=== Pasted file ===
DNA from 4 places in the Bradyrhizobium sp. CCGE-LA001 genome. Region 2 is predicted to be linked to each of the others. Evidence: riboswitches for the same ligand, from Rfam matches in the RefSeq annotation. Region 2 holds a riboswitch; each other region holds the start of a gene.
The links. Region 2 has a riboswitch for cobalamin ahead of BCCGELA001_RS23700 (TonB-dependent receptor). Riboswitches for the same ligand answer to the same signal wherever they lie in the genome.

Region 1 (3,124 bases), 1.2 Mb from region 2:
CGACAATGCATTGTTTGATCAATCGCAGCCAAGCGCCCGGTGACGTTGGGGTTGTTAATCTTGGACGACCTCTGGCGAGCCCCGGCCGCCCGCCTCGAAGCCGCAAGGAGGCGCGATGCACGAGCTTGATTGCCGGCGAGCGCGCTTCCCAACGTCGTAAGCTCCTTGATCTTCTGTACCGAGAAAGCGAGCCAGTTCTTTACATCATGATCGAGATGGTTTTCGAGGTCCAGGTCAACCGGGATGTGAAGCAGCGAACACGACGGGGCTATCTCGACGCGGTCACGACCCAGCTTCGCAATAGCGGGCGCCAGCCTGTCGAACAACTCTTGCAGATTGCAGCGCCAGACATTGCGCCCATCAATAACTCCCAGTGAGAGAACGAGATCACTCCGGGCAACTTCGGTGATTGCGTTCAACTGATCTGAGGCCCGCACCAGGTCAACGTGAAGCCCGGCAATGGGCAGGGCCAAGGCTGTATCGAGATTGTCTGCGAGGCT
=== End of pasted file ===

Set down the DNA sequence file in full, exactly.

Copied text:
DNA from 4 places in the Bradyrhizobium sp. CCGE-LA001 genome. Region 2 is predicted to be linked to each of the others. Evidence: riboswitches for the same ligand, from Rfam matches in the RefSeq annotation. Region 2 holds a riboswitch; each other region holds the start of a gene.
The links. Region 2 has a riboswitch for cobalamin ahead of BCCGELA001_RS23700 (TonB-dependent receptor). Riboswitches for the same ligand answer to the same signal wherever they lie in the genome.

Region 1 (3,124 bases), 1.2 Mb from region 2:
CGACAATGCATTGTTTGATCAATCGCAGCCAAGCGCCCGGTGACGTTGGGGTTGTTAATCTTGGACGACCTCTGGCGAGCCCCGGCCGCCCGCCTCGAAGCCGCAAGGAGGCGCGATGCACGAGCTTGATTGCCGGCGAGCGCGCTTCCCAACGTCGTAAGCTCCTTGATCTTCTGTACCGAGAAAGCGAGCCAGTTCTTTACATCATGATCGAGATGGTTTTCGAGGTCCAGGTCAACCGGGATGTGAAGCAGCGAACACGACGGGGCTATCTCGACGCGGTCACGACCCAGCTTCGCAATAGCGGGCGCCAGCCTGTCGAACAACTCTTGCAGATTGCAGCGCCAGACATTGCGCCCATCAATAACTCCCAGTGAGAGAACGAGATCACTCCGGGCAACTTCGGTGATTGCGTTCAACTGATCTGAGGCCCGCACCAGGTCAACGTGAAGCCCGGCAATGGGCAGGGCCAAGGCTGTATCGAGATTGTCTGCGAGGCT